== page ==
The story of Scottish athlete Eric Liddell - a devout Christian who refused to take part in an Olympic race because it took place on a Sunday - became famous after being told in the Oscar-winning film Chariots of Fire. But almost a century later, why is the athlete regarded as a hero in China?
In the corner of a quiet Chinese courtyard, 5,000 miles from Scotland, stands a memorial in Isle of Mull granite.
The stone commemorates Eric Liddell - one of Scotland's greatest Olympians - who is buried nearby.
The stone was gifted by Edinburgh University after a Scottish engineer, Charles Walker, rediscovered his grave in the Chinese city of Weifang.
Liddell, the son of Christian missionaries, had been born in China in 1902 and lived there until he was five when he returned to Britain to be educated.
While he was at Edinburgh University, Liddell excelled at athletics and also played rugby for the Scottish national team - as well as being a noted evangelist preacher.
At the 1924 Olympics in Paris, he famously refused to run on a Sunday, ruling him out of the 100 metres race to which he was best suited.
Instead, he took part in the 400 metres race and, against the odds, still won a gold medal.
Soon after his Olympic triumph, Liddell finished his studies and returned to China to become a missionary.
As well as religious duties, he worked as a science and sports teacher at the Anglo/Chinese College in Tianjin.
After the Japanese invasion in 1937, Liddell carried on his missionary work even when it became dangerous to do so.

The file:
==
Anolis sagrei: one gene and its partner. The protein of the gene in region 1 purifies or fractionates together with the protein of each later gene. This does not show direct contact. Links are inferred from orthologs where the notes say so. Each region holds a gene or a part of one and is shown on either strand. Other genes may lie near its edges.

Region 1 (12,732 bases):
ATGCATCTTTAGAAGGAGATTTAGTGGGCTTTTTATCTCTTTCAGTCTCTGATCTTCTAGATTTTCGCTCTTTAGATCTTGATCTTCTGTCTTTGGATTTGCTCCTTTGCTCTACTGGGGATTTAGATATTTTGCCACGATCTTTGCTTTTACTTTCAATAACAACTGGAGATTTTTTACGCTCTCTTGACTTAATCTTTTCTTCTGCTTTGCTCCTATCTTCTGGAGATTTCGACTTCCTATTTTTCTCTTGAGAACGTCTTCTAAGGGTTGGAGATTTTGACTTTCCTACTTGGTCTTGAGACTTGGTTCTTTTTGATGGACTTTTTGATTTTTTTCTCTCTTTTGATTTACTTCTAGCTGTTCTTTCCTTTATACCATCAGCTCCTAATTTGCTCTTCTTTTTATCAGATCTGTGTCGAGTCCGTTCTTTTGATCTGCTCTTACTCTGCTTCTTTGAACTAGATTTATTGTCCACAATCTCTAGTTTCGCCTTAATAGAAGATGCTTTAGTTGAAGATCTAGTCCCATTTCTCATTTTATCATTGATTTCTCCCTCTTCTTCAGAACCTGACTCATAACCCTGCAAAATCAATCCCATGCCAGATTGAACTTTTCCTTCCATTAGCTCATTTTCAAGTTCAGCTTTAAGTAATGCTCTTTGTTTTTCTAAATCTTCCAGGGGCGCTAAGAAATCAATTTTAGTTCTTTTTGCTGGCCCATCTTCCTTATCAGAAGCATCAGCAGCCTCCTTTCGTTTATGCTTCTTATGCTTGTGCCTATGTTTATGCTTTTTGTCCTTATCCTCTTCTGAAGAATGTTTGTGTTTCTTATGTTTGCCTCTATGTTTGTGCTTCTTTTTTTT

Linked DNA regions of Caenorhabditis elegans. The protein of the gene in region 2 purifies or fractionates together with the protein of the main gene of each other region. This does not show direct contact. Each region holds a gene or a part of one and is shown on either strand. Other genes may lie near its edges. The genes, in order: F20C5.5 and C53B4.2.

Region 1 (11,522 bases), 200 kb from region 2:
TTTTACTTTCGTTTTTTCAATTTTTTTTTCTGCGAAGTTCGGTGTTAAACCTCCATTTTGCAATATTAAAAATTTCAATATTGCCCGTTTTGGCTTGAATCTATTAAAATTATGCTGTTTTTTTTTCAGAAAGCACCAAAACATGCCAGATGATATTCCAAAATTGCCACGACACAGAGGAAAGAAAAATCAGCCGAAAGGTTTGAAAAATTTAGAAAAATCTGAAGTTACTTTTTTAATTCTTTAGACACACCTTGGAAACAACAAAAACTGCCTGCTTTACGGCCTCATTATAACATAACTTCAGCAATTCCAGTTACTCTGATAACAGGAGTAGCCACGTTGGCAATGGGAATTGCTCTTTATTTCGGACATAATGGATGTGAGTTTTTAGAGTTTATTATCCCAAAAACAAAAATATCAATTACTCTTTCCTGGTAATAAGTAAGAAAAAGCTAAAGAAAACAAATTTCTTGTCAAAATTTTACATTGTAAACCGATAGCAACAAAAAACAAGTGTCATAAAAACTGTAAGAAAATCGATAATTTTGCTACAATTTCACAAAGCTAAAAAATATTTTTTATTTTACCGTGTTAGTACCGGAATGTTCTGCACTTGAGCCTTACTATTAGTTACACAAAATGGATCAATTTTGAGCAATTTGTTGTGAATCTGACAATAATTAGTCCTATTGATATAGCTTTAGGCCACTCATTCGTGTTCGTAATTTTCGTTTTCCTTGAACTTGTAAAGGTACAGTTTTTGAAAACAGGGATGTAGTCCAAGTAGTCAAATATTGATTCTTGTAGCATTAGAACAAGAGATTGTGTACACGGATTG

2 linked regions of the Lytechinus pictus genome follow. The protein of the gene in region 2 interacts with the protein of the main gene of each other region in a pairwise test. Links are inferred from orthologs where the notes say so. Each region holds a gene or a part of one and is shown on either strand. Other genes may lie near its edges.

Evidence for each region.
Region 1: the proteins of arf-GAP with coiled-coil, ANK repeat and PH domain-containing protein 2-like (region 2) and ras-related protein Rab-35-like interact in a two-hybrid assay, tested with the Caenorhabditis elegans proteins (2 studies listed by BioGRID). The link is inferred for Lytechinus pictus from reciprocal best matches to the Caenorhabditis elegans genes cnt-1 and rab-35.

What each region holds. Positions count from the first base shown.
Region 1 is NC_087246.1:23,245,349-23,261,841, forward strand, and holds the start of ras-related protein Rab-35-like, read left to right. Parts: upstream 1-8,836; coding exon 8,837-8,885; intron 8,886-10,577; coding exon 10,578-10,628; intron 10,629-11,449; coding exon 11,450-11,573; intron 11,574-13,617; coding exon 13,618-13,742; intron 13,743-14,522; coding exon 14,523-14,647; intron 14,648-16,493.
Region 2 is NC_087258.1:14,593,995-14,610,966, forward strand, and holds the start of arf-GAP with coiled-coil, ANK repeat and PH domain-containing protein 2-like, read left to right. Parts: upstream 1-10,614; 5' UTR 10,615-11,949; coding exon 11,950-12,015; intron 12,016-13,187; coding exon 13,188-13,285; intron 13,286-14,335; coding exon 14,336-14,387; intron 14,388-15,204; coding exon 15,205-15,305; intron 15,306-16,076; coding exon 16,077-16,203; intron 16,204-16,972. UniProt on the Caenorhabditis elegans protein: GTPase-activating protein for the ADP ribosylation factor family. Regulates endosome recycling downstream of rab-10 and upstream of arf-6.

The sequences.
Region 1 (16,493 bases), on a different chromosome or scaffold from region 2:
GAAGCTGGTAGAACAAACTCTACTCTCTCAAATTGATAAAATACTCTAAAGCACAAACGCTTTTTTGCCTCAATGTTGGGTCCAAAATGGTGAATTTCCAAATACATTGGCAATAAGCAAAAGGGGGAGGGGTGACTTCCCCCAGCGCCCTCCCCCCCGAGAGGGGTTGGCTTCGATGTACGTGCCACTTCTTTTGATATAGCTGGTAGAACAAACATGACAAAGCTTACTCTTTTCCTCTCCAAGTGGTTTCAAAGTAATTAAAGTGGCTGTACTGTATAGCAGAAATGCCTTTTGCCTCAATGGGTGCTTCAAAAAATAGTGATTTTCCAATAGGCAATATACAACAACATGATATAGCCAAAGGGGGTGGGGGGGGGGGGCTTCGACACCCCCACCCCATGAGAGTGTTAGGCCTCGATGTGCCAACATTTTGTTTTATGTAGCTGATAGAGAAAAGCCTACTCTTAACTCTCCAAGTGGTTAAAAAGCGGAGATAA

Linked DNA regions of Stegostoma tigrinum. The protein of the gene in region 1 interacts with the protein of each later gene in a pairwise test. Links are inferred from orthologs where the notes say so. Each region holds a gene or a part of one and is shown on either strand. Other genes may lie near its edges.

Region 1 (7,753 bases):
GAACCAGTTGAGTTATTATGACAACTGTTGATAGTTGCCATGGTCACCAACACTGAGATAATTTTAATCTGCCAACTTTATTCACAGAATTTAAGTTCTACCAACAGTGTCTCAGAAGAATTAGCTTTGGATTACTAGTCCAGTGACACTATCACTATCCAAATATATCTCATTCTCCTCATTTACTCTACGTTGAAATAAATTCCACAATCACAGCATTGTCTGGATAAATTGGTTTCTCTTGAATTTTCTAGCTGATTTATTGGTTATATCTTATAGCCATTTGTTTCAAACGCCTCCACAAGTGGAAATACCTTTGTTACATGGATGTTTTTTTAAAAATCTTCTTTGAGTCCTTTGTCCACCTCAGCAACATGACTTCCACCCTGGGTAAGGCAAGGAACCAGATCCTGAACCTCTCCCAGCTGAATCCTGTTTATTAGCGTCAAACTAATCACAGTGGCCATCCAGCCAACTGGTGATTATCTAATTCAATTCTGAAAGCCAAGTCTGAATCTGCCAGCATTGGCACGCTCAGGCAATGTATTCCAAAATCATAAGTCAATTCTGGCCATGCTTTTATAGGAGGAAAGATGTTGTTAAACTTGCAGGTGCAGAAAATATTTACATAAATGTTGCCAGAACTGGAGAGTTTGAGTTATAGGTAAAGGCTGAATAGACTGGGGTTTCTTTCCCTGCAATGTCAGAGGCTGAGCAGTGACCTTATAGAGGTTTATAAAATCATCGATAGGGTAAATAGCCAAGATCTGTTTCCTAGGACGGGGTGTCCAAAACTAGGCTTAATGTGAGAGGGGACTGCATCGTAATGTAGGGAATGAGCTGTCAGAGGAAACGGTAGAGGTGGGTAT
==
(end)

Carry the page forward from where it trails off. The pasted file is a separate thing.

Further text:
Liddell's wife and children left China for Canada in 1941 but he stayed to help in any way he could.
In 1943 he was interned at Weifang and he died of a brain tumour just months before the end of World War II, at the age of 43.
The prisoner-of-war camp which held about 2,000 Westerners is now a place of learning for 2,000 Chinese teenagers.
Every new pupil at the school is taught about the camp and Eric Liddell's achievements on and off the track
"This part of history is a great treasure for our school," said head teacher, Zhao Guixia.
"We can see the great value of humanity, especially in Eric Liddell's stories."
In the camp, Liddell was affectionately known as "Uncle Eric" because he spent most of his time teaching children, organising sports and helping others.
Because he was born in China, some people regard him as the first Chinese Olympic gold medallist.
"It is not a joke," said Wang Hao, Weifang's director of foreign affairs.
"We are very proud of Mr Eric Liddell. He is a hero".
A small internment camp museum features Liddell's story but the city has plans to pay a bigger tribute.
The building where he died is to be converted into a new museum with a reconstruction of Liddell's prison room and a waxwork of him inside.
It will be a remarkable honour for a Christian missionary in a Communist country.
Outside China, his greatest monument is the movie he inspired.
Chariots of Fire has been digitally remastered and re-released to cinemas to coincide with London 2012.
Eric Liddell: A Champion's Life will be broadcast on BBC Two Scotland at 2200 BST on Monday 23 July.